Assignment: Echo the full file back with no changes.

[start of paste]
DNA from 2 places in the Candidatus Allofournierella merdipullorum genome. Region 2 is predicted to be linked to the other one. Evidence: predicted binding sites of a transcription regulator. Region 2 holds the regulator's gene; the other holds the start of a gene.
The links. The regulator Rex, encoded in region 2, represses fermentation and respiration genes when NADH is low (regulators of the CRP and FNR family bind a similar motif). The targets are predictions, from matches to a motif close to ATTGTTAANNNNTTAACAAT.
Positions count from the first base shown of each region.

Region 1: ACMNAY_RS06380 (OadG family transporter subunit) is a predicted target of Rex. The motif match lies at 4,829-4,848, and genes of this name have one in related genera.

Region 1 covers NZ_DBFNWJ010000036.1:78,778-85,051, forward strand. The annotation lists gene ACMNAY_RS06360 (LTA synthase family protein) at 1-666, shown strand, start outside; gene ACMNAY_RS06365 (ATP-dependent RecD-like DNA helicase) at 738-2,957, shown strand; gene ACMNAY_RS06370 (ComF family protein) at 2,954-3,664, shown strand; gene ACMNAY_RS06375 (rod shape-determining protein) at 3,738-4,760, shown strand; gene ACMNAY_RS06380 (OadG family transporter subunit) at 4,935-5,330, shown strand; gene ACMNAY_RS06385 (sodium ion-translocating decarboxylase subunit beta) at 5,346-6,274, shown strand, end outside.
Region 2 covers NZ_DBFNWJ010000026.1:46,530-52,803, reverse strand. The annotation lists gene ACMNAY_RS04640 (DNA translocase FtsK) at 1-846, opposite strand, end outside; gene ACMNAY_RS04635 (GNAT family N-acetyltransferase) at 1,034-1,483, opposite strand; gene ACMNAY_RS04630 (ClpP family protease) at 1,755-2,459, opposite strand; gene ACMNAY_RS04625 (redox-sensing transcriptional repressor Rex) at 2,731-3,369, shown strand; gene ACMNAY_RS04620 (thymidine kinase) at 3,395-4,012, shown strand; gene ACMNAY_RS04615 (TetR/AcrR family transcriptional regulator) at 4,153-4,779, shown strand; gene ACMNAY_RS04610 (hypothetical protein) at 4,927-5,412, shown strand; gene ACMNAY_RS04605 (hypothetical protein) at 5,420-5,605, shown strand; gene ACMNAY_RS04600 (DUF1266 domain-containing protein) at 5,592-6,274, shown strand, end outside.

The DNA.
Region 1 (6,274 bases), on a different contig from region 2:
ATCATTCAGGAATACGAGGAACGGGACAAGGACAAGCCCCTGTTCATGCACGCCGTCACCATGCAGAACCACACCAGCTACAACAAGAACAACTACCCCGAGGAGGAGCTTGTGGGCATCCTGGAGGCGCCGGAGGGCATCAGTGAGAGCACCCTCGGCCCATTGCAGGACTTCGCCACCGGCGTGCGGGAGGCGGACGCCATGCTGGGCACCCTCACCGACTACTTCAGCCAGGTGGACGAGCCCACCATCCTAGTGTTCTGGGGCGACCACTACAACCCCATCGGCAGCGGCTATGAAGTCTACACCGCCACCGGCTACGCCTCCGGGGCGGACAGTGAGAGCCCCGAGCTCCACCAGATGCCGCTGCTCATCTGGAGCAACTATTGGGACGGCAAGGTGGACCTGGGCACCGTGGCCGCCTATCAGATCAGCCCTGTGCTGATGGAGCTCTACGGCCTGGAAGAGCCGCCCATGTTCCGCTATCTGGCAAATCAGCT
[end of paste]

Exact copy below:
DNA from 2 places in the Candidatus Allofournierella merdipullorum genome. Region 2 is predicted to be linked to the other one. Evidence: predicted binding sites of a transcription regulator. Region 2 holds the regulator's gene; the other holds the start of a gene.
The links. The regulator Rex, encoded in region 2, represses fermentation and respiration genes when NADH is low (regulators of the CRP and FNR family bind a similar motif). The targets are predictions, from matches to a motif close to ATTGTTAANNNNTTAACAAT.
Positions count from the first base shown of each region.

Region 1: ACMNAY_RS06380 (OadG family transporter subunit) is a predicted target of Rex. The motif match lies at 4,829-4,848, and genes of this name have one in related genera.

Region 1 covers NZ_DBFNWJ010000036.1:78,778-85,051, forward strand. The annotation lists gene ACMNAY_RS06360 (LTA synthase family protein) at 1-666, shown strand, start outside; gene ACMNAY_RS06365 (ATP-dependent RecD-like DNA helicase) at 738-2,957, shown strand; gene ACMNAY_RS06370 (ComF family protein) at 2,954-3,664, shown strand; gene ACMNAY_RS06375 (rod shape-determining protein) at 3,738-4,760, shown strand; gene ACMNAY_RS06380 (OadG family transporter subunit) at 4,935-5,330, shown strand; gene ACMNAY_RS06385 (sodium ion-translocating decarboxylase subunit beta) at 5,346-6,274, shown strand, end outside.
Region 2 covers NZ_DBFNWJ010000026.1:46,530-52,803, reverse strand. The annotation lists gene ACMNAY_RS04640 (DNA translocase FtsK) at 1-846, opposite strand, end outside; gene ACMNAY_RS04635 (GNAT family N-acetyltransferase) at 1,034-1,483, opposite strand; gene ACMNAY_RS04630 (ClpP family protease) at 1,755-2,459, opposite strand; gene ACMNAY_RS04625 (redox-sensing transcriptional repressor Rex) at 2,731-3,369, shown strand; gene ACMNAY_RS04620 (thymidine kinase) at 3,395-4,012, shown strand; gene ACMNAY_RS04615 (TetR/AcrR family transcriptional regulator) at 4,153-4,779, shown strand; gene ACMNAY_RS04610 (hypothetical protein) at 4,927-5,412, shown strand; gene ACMNAY_RS04605 (hypothetical protein) at 5,420-5,605, shown strand; gene ACMNAY_RS04600 (DUF1266 domain-containing protein) at 5,592-6,274, shown strand, end outside.

The DNA.
Region 1 (6,274 bases), on a different contig from region 2:
ATCATTCAGGAATACGAGGAACGGGACAAGGACAAGCCCCTGTTCATGCACGCCGTCACCATGCAGAACCACACCAGCTACAACAAGAACAACTACCCCGAGGAGGAGCTTGTGGGCATCCTGGAGGCGCCGGAGGGCATCAGTGAGAGCACCCTCGGCCCATTGCAGGACTTCGCCACCGGCGTGCGGGAGGCGGACGCCATGCTGGGCACCCTCACCGACTACTTCAGCCAGGTGGACGAGCCCACCATCCTAGTGTTCTGGGGCGACCACTACAACCCCATCGGCAGCGGCTATGAAGTCTACACCGCCACCGGCTACGCCTCCGGGGCGGACAGTGAGAGCCCCGAGCTCCACCAGATGCCGCTGCTCATCTGGAGCAACTATTGGGACGGCAAGGTGGACCTGGGCACCGTGGCCGCCTATCAGATCAGCCCTGTGCTGATGGAGCTCTACGGCCTGGAAGAGCCGCCCATGTTCCGCTATCTGGCAAATCAGCT